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If you test positive for COVID-19, what's next?

More than 8,000 people in the United States have recovered from the coronavirus and doctors don't want you to panic if you test positive.

AUSTIN, Texas — As the number of coronavirus cases continue to rise, so do the number of recoveries. Worldwide, nearly 209,000 people have recovered from COVID-19. Nearly 9,000 of those people are here in the United States. 

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Doctors don't want you to panic if you test positive, but they do want you to remember it's important to follow rules.

"If you test positive for COVID-19, or if you have the symptoms of COVID-19 and you don't have a test available to you, you should assume you have it," said Dr. Payal Kohli, an internationally known cardiologist. "Eighty percent of people who test positive are going to be able to be managed at home and are probably going to have either no symptoms or mild symptoms."

In Hays County, 10 people recovered from coronavirus and in Williamson County, there were 19 recoveries. There are recoveries in Travis County too, but Austin Public Health is still working on releasing those numbers.

"The next step is to really isolate yourself within your home. If you're living in a home that has many people in it, you want to have a dedicated bedroom and a dedicated bathroom that no one else is using," said Kohli.

You'll be isolated for 14 days and Dr. Kohli said if you live with a roommate or family, make sure you have a designated caregiver to help get you what you need. She said make sure you both have on masks or gloves if you have to be in the same room.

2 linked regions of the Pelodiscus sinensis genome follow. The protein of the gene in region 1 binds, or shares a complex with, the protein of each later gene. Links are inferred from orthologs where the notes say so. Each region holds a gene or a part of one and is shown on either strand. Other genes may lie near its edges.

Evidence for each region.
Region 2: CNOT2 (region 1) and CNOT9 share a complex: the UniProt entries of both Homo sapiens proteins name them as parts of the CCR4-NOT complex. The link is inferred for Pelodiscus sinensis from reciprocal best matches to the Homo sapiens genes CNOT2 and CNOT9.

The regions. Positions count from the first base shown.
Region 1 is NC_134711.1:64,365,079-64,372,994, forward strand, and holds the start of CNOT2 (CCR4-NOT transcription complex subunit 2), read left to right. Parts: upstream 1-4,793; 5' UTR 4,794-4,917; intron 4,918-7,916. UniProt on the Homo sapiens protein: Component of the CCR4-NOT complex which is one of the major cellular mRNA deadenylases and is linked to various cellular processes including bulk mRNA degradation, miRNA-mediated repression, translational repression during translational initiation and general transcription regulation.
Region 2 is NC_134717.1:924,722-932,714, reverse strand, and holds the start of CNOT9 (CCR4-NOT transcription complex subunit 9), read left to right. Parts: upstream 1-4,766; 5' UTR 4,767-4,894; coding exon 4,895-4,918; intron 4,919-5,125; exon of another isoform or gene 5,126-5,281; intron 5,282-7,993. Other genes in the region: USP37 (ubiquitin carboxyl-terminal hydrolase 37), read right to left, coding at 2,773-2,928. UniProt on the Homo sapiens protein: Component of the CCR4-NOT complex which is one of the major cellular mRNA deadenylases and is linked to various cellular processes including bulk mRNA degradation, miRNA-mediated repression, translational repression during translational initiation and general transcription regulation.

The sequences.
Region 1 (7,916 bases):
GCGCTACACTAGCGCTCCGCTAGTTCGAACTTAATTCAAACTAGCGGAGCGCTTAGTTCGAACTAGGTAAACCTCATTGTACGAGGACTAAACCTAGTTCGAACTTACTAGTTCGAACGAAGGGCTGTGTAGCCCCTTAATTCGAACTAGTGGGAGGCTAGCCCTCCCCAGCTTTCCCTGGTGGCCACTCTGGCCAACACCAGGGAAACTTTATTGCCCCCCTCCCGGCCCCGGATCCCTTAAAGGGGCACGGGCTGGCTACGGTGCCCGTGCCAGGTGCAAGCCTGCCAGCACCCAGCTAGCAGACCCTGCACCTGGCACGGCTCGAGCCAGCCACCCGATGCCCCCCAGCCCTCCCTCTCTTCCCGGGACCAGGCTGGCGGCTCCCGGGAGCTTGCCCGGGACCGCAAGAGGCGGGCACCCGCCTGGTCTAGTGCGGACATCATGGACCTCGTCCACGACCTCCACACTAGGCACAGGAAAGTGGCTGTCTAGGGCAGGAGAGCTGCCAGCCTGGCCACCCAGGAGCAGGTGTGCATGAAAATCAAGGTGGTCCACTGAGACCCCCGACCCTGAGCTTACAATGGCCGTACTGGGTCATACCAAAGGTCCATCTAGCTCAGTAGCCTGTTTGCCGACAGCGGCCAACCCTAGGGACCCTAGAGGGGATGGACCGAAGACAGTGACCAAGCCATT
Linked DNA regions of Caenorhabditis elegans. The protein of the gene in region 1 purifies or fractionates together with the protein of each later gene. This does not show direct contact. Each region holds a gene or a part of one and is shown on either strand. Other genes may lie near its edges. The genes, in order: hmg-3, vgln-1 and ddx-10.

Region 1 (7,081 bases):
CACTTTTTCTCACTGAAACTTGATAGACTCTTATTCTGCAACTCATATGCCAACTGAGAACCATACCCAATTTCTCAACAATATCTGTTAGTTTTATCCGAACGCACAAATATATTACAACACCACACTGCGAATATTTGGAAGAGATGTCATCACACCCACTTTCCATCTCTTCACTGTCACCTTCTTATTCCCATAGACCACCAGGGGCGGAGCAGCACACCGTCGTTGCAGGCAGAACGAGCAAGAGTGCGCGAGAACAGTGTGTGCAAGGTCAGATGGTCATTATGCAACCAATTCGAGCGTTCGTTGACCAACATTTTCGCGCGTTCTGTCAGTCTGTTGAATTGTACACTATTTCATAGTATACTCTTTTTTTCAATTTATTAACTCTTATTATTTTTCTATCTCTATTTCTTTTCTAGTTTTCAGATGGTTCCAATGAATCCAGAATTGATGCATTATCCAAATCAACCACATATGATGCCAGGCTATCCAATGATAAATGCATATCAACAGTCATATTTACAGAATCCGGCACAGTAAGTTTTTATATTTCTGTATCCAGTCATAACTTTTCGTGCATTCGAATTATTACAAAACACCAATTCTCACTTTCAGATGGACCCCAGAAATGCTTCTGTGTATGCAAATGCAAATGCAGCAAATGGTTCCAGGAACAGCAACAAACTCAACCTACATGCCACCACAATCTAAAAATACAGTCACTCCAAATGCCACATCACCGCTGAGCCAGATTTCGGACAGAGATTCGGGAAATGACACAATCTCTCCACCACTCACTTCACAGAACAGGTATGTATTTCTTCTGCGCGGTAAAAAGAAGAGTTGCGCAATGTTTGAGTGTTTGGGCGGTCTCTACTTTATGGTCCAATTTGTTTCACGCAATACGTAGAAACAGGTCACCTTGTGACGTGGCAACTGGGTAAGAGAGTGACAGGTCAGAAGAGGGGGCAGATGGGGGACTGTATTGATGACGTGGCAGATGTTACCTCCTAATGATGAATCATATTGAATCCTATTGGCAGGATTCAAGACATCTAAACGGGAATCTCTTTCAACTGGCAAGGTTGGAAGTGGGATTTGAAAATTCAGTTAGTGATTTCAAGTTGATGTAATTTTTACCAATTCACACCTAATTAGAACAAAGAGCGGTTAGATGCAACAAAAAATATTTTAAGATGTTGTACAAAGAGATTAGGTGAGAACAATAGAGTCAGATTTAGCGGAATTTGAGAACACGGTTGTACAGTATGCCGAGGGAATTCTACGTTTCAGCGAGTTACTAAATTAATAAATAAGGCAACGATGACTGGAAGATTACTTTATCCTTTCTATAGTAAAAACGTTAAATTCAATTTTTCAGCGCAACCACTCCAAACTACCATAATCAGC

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"Anything that goes out of your room, whether that's dishes or bedding, laundry, anything like that, should be handled with gloves by your caregiver and washed right away," said Kohli. "They should be sure to also wash the hamper and any other container that may be holding your laundry or wipe it down, if it's made out of plastic. So whoever's taking care of it just has to be real mindful that they don't infect themselves."

After those two weeks of self-isolation, Dr. Kohli said you can be around people again, but still follow social distancing guidelines. 

There's a medical debate on whether or not you can take ibuprofen to lessen your fever, but the FDA, CDC and World Health Organization haven't found evidence to back that theory.

"What I tend to tell my patients is that if you have a fever, start with Tylenol because that's usually a safer medication anyway. If you think you need to use ibuprofen, maybe give a call to your doctor and make sure that they're OK with it," said Kohli. 


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Kohli said studies coming out of China said even after somebody recovers and their symptoms are gone, it's possible they may have viral fragments present in their respiratory secretions. 

"The importance of this is a little bit unknown at this time because we don't know if this means that they're infectious or just that they have leftover viral particles in some of their secretions from their illness," said Kohli. "But usually, if you isolate yourself for about 14 days from the onset of symptoms from the day that you first started having symptoms, that's usually pretty safe in terms of your friends and family members."

She said in an ideal world, after self-isolation, doctors would want to give people a test to make sure they test negative. But with limited testing available, the guidance is 14 days and nothing less than that.

"This doesn't mean you should stop doing social distancing, because that social distancing behavior, it's still going to be really important in preventing the spread of this virus," said Kohli.

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As far as doctors know, once you recovered from the coronavirus you won't get it again. 

"Having said that, if it starts to behave like the flu, where it becomes cyclical and you can get it again in other seasons, that happens because either the virus mutates and changes, or because your immune system kind of 'forgets' how to fight it, and your immunity wanes over time," said Kohli.


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